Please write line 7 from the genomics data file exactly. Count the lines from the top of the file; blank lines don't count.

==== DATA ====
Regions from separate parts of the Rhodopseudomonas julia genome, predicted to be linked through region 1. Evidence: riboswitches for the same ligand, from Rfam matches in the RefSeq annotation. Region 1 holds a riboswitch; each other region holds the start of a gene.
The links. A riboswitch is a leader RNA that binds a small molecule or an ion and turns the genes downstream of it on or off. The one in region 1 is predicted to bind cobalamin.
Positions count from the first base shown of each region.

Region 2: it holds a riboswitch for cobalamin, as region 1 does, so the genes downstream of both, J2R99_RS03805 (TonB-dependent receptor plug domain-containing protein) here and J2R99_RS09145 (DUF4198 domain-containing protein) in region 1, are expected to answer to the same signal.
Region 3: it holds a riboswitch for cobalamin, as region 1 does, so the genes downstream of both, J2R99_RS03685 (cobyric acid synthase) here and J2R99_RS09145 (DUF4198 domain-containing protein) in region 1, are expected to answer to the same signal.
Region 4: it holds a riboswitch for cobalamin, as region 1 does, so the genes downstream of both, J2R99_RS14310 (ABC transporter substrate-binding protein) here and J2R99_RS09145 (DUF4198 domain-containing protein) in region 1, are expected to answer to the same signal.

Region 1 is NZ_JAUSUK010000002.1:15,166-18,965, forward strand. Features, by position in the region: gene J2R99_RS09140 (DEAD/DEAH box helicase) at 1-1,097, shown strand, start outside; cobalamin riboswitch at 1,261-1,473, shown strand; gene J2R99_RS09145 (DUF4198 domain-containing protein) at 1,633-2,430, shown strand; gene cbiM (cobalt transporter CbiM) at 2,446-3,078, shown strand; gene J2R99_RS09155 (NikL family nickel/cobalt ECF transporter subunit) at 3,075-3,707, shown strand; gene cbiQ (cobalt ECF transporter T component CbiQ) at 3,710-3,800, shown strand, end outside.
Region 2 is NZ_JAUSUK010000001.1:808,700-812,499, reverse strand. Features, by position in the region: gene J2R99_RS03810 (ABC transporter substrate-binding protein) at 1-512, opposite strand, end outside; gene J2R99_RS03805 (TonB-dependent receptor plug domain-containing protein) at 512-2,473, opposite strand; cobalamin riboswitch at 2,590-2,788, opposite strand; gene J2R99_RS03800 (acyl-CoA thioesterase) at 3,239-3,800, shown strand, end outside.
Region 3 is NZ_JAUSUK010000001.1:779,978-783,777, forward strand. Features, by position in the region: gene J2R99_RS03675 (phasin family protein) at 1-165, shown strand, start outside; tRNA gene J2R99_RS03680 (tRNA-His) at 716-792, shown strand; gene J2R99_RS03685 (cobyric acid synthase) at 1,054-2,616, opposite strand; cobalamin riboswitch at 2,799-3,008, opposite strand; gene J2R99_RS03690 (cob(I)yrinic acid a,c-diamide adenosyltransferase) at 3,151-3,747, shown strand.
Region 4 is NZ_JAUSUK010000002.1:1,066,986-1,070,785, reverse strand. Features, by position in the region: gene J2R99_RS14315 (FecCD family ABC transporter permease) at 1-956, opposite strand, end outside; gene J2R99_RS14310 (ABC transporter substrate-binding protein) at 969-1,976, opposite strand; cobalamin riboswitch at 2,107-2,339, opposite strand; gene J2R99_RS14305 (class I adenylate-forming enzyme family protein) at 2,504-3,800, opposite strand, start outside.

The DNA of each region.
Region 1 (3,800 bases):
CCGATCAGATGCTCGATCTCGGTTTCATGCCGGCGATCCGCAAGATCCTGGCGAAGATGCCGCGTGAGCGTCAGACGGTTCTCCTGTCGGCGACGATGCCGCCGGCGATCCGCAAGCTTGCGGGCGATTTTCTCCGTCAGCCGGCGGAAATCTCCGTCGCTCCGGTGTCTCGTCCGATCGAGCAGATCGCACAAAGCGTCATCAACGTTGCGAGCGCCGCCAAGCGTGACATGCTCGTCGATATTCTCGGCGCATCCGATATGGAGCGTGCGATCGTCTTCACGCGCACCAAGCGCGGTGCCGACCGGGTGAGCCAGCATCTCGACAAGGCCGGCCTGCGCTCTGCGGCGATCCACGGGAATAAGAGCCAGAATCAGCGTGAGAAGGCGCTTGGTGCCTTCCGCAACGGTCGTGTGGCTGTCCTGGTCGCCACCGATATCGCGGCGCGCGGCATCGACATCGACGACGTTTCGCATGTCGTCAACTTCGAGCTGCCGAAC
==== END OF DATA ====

Region 1 is NZ_JAUSUK010000002.1:15,166-18,965, forward strand. Features, by position in the region: gene J2R99_RS09140 (DEAD/DEAH box helicase) at 1-1,097, shown strand, start outside; cobalamin riboswitch at 1,261-1,473, shown strand; gene J2R99_RS09145 (DUF4198 domain-containing protein) at 1,633-2,430, shown strand; gene cbiM (cobalt transporter CbiM) at 2,446-3,078, shown strand; gene J2R99_RS09155 (NikL family nickel/cobalt ECF transporter subunit) at 3,075-3,707, shown strand; gene cbiQ (cobalt ECF transporter T component CbiQ) at 3,710-3,800, shown strand, end outside.